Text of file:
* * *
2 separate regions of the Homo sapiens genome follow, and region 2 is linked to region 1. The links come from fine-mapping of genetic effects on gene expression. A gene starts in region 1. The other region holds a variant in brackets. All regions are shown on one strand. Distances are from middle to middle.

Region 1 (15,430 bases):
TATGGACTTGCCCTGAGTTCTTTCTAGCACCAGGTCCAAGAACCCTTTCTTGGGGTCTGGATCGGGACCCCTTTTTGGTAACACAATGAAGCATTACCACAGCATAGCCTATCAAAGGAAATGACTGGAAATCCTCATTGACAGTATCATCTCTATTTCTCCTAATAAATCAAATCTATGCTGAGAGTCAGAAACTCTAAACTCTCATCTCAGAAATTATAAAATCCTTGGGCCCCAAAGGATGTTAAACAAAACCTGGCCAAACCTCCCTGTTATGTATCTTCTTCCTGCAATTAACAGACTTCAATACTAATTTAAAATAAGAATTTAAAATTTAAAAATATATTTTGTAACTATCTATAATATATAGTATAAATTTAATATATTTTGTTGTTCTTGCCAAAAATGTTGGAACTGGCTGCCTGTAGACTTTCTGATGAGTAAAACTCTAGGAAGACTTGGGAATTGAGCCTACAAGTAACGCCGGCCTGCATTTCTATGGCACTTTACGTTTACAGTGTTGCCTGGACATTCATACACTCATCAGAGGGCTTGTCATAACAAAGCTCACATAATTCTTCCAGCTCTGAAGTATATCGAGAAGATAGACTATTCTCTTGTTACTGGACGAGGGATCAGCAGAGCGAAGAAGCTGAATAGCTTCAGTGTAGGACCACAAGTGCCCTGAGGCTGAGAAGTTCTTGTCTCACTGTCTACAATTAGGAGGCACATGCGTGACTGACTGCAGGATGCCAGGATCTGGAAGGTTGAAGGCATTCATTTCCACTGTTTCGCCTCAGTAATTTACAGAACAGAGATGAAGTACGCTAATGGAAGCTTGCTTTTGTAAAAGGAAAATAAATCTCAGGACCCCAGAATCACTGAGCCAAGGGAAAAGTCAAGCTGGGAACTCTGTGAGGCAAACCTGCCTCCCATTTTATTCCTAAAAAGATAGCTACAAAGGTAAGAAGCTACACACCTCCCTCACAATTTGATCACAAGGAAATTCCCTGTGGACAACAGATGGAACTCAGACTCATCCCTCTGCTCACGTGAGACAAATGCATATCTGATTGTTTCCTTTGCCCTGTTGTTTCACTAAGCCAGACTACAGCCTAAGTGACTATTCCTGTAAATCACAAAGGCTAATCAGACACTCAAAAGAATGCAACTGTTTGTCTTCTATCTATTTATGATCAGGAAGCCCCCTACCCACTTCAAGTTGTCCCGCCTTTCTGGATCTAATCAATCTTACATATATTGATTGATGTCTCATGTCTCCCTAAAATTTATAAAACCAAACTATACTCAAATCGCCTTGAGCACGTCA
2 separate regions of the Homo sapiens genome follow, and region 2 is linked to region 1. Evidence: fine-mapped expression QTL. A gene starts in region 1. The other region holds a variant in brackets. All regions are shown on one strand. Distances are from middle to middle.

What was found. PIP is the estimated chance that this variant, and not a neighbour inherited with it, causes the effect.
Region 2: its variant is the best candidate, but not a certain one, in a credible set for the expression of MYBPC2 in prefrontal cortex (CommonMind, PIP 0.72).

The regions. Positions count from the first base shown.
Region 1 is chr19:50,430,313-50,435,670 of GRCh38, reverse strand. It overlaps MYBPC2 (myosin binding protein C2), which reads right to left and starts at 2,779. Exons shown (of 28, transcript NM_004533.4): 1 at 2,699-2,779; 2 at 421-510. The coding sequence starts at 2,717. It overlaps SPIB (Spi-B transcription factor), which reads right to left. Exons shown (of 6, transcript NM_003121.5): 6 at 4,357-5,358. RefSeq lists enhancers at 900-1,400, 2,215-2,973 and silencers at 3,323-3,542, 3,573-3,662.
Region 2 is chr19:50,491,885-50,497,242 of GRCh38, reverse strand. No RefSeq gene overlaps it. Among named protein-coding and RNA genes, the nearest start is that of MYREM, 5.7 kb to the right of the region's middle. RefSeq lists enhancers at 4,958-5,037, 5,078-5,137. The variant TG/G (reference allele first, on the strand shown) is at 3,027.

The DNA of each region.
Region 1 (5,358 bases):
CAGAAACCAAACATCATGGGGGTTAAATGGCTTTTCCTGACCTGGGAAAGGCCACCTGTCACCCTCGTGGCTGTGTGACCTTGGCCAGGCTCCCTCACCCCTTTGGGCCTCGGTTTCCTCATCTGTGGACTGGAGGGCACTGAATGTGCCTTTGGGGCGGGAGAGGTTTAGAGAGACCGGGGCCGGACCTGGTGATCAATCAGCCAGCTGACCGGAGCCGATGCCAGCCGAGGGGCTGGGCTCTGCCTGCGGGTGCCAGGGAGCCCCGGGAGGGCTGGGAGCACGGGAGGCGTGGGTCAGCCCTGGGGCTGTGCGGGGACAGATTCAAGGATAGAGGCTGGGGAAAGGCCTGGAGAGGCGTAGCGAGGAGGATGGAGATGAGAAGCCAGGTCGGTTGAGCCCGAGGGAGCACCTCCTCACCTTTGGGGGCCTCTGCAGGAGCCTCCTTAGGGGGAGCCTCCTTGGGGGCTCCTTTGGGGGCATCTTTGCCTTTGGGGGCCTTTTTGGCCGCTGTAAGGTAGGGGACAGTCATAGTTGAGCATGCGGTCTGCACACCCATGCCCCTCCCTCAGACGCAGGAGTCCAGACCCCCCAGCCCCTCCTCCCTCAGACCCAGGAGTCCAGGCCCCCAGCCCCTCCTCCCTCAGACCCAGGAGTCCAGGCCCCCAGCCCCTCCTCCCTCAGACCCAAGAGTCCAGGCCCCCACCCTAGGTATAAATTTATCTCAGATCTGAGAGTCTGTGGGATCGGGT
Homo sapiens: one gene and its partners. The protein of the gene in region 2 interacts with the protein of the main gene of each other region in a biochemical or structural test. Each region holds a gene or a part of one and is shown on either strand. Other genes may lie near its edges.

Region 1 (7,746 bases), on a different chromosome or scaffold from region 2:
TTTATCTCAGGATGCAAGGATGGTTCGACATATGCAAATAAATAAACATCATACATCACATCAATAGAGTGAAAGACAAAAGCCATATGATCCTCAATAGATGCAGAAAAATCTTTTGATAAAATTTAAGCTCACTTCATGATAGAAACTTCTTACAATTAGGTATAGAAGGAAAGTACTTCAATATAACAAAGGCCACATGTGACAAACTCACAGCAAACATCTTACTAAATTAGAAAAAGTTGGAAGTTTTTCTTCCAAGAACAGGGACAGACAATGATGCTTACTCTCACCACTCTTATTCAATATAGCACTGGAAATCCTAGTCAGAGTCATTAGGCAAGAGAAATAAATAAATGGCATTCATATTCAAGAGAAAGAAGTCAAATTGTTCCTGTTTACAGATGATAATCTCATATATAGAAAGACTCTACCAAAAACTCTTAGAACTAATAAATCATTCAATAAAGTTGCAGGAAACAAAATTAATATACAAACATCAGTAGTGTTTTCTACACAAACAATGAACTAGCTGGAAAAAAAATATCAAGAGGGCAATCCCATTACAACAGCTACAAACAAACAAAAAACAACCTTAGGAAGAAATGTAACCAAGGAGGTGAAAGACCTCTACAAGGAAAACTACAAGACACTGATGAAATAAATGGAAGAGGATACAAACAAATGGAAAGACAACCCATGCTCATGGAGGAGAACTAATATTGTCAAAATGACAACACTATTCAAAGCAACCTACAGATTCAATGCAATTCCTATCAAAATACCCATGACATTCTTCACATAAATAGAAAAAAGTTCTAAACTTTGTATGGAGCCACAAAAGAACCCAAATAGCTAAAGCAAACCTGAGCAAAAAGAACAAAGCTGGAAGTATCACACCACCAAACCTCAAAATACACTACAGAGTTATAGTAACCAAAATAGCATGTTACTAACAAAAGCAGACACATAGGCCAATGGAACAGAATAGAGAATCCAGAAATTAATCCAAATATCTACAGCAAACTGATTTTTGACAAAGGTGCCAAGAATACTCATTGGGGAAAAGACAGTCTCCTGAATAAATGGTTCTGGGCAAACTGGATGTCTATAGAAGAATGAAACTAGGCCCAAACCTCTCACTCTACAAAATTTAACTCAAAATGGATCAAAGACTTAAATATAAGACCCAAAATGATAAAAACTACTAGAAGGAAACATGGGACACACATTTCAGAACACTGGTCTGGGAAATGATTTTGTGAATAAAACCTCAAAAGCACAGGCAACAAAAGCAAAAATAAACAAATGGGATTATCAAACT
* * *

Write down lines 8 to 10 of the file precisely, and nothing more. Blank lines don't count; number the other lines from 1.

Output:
Region 1 is chr19:50,430,313-50,435,670 of GRCh38, reverse strand. It overlaps MYBPC2 (myosin binding protein C2), which reads right to left and starts at 2,779. Exons shown (of 28, transcript NM_004533.4): 1 at 2,699-2,779; 2 at 421-510. The coding sequence starts at 2,717. It overlaps SPIB (Spi-B transcription factor), which reads right to left. Exons shown (of 6, transcript NM_003121.5): 6 at 4,357-5,358. RefSeq lists enhancers at 900-1,400, 2,215-2,973 and silencers at 3,323-3,542, 3,573-3,662.
Region 2 is chr19:50,491,885-50,497,242 of GRCh38, reverse strand. No RefSeq gene overlaps it. Among named protein-coding and RNA genes, the nearest start is that of MYREM, 5.7 kb to the right of the region's middle. RefSeq lists enhancers at 4,958-5,037, 5,078-5,137. The variant TG/G (reference allele first, on the strand shown) is at 3,027.

The DNA of each region.